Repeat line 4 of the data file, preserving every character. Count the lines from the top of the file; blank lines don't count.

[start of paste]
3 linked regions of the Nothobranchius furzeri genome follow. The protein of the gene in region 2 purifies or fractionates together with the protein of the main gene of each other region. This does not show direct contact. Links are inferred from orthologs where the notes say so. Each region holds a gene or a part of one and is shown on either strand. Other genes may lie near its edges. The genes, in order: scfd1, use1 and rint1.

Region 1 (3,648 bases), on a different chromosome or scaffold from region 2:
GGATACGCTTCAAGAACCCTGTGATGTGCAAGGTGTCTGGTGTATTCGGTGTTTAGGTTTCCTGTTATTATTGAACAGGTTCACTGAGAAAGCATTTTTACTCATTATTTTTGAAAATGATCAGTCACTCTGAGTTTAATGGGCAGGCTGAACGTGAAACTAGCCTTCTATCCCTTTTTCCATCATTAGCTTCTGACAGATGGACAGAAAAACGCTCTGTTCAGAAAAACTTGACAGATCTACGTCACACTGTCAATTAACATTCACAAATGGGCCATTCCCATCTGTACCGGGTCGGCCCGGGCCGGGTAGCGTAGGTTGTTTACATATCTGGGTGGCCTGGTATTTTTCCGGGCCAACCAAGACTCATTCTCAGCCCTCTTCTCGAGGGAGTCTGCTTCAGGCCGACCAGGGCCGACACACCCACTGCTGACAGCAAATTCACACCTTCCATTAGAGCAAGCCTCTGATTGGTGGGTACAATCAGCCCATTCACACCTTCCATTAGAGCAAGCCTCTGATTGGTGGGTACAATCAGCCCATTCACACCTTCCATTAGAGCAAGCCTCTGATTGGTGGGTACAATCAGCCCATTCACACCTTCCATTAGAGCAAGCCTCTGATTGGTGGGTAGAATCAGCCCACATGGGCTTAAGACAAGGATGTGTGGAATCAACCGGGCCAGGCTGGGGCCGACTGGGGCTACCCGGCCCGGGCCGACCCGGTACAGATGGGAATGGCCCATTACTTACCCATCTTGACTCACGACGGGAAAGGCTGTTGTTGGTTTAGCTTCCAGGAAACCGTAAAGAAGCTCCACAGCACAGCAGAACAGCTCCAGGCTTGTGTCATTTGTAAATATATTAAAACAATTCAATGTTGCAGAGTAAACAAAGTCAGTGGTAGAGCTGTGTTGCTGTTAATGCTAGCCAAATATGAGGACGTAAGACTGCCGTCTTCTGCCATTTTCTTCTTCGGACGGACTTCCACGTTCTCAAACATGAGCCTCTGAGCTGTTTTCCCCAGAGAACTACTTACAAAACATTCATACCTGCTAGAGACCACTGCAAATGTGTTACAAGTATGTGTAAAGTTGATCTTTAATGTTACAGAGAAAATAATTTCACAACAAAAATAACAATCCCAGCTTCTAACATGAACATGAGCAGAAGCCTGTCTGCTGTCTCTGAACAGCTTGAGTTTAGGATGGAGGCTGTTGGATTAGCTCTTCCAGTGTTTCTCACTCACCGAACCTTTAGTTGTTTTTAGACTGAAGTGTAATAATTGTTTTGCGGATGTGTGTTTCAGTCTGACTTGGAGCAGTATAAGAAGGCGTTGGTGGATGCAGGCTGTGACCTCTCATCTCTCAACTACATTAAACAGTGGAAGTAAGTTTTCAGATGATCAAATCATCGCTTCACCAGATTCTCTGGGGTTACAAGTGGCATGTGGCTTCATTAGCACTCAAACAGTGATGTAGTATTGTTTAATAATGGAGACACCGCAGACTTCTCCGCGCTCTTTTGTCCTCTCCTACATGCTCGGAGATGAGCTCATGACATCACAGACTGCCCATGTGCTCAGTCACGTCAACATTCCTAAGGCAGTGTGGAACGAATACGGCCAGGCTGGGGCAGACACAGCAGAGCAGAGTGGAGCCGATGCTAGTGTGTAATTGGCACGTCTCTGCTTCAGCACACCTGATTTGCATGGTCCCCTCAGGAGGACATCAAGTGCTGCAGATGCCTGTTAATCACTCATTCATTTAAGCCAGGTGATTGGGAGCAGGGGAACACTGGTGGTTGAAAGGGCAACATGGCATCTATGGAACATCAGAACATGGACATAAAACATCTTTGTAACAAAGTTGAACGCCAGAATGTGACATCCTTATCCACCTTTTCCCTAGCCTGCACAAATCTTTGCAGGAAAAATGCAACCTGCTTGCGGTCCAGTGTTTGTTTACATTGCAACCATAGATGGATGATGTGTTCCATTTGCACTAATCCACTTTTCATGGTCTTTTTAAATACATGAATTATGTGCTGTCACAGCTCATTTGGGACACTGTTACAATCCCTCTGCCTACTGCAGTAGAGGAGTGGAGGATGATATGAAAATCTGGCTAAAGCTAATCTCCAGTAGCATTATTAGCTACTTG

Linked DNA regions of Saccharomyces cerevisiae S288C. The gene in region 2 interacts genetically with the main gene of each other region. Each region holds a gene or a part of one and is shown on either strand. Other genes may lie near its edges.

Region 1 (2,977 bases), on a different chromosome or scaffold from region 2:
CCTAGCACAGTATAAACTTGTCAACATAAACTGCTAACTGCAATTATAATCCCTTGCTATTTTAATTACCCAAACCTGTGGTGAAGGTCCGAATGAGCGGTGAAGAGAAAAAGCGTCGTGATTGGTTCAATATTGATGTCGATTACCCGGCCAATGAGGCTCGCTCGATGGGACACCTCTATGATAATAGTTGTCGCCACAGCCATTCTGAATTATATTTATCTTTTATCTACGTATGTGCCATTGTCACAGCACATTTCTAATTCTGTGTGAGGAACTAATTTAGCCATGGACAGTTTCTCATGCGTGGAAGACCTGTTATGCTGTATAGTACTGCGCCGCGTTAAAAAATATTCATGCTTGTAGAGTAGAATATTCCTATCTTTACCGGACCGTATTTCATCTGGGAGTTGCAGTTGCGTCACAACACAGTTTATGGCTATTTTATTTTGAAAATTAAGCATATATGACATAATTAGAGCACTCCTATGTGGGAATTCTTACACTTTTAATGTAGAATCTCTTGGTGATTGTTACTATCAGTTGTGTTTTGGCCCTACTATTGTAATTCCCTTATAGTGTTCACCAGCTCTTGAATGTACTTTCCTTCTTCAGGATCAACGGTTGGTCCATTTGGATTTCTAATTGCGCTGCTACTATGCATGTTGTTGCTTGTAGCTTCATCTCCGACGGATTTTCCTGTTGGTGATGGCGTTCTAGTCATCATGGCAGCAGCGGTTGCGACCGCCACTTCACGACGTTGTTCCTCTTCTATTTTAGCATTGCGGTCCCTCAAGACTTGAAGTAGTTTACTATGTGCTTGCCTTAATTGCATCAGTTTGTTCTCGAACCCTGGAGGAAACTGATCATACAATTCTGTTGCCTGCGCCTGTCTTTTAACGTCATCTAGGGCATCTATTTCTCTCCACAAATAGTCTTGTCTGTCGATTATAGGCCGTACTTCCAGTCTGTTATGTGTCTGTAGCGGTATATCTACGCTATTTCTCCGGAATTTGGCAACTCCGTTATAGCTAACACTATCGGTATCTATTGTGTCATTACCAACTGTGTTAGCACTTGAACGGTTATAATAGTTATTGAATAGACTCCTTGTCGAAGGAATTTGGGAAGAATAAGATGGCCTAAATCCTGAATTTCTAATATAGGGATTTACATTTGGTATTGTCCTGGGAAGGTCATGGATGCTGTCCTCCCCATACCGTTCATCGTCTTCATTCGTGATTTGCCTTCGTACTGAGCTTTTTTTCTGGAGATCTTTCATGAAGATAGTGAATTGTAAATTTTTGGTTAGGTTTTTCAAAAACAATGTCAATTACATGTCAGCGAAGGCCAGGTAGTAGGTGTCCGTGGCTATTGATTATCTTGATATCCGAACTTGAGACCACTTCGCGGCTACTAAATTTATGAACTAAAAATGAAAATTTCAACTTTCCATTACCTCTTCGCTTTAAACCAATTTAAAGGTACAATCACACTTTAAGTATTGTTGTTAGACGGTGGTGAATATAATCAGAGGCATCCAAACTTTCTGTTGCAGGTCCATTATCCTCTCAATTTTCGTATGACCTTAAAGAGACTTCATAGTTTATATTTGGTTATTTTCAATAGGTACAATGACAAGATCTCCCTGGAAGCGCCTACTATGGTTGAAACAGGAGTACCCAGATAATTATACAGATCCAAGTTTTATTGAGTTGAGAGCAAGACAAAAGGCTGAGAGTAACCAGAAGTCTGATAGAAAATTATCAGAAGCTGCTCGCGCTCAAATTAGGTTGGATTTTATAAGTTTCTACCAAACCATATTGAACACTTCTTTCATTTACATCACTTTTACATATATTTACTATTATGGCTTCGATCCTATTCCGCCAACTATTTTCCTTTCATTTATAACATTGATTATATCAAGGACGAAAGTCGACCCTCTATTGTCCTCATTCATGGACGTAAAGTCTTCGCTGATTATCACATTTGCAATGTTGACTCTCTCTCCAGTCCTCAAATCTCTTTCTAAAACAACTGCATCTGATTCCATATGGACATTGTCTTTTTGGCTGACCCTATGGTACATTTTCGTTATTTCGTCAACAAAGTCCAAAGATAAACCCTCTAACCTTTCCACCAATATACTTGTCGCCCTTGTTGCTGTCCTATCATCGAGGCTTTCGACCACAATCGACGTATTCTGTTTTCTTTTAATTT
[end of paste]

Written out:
Linked DNA regions of Saccharomyces cerevisiae S288C. The gene in region 2 interacts genetically with the main gene of each other region. Each region holds a gene or a part of one and is shown on either strand. Other genes may lie near its edges.